How to get ready for an emergency at work

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Most workplaces have emergency plans in place in case of a fire or other disaster. But it’s a good idea to have your own plan in case you need to quickly get out of or away from where you work.

Here are a few tips to help you get ready for an emergency at work.

Before an emergency
In your building: It’s good to know the fastest way to get out of your building. Learn the evacuation routes to your home, if your town or city has them in place. Also, know where fire extinguishers are located.

At your desk or work area: In your own workspace, a pair of good walking shoes under your desk or wherever you keep personal items at work. You may also want to keep some snacks and bottled water at your desk in case you find yourself stuck in your workplace for a long period of time.

Other things you might think about storing at work:

  • Coat
  • Spare money
  • Map of the town/city
  • Small flashlight
  • Battery-operated radio
  • Essential medications
  • Spare glasses or
  • contact lenses

Make a contact plan
Make sure you have an out-of-state person who can act as a contact for you and your family members in case of an emergency. If phone lines are down, it may be difficult for you to get in touch with your loved ones. While you might not be able to place a call within your own city, you might be able to call out of state. If cell phone lines are busy, try sending a text message instead.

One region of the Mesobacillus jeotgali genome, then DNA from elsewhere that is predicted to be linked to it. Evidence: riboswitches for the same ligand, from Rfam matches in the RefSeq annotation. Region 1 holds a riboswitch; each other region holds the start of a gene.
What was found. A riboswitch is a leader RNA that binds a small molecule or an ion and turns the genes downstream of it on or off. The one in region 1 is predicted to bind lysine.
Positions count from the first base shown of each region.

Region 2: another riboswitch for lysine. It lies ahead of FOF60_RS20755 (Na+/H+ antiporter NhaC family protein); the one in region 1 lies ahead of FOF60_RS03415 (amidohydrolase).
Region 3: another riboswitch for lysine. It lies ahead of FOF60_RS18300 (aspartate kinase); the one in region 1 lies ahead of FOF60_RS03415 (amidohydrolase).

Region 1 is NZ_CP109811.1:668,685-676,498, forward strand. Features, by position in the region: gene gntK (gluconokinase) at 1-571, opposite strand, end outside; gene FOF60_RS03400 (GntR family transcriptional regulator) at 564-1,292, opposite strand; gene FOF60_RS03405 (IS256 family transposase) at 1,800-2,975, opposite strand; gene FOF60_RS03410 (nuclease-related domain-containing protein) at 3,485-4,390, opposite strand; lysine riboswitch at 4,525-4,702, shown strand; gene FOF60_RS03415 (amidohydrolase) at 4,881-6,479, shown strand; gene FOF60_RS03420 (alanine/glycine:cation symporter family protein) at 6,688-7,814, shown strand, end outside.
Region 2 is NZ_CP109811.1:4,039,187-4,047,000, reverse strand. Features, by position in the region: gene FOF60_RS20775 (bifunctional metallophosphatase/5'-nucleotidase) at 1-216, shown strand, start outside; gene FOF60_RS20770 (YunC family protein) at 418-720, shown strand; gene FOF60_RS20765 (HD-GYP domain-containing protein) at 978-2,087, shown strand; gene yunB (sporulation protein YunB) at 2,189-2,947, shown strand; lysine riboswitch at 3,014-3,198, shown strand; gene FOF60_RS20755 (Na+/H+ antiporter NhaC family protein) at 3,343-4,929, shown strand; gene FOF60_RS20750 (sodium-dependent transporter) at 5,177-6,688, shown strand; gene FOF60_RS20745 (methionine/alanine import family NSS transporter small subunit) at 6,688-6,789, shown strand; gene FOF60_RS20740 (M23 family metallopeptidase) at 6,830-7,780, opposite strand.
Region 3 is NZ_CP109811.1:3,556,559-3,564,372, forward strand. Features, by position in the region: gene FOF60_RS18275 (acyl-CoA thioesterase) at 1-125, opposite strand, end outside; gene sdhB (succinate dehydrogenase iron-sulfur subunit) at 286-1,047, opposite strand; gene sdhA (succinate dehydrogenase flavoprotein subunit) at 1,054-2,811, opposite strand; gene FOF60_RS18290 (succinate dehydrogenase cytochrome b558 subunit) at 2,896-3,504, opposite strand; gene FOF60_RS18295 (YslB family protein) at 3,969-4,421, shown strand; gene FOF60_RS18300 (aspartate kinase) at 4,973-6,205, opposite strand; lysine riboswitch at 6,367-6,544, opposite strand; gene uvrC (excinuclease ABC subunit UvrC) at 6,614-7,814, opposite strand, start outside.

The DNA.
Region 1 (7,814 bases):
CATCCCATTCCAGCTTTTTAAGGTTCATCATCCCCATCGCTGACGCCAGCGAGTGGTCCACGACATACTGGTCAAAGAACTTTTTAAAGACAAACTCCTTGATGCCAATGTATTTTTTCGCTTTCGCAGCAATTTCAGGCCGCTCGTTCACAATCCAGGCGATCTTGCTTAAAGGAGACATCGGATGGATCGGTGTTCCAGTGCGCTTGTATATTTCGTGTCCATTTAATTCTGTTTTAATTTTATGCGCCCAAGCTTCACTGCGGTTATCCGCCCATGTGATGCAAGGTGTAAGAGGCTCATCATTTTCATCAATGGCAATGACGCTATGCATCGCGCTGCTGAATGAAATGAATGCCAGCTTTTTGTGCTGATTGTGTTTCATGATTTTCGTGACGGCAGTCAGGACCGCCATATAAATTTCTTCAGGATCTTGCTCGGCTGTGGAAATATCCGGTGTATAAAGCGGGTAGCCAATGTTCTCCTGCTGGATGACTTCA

During an emergency
Listen for instructions from the building supervisor or floor captains in your own building, and pay attention to official reports on the radio or TV. You may have to evacuate, but you might also have to stay in your building — it will depend on the type of emergency.

Leaving your workplace: If you have to evacuate, bring only essential items with you and leave everything else behind in case you have to walk for a long time.

Sheltering in your workplace: If you have to stay in the building, know where safe places are to wait. In general, stay away from windows and loose bookshelves. Be aware of co-workers with special needs, and try to assist them if possible.

American Public Health Association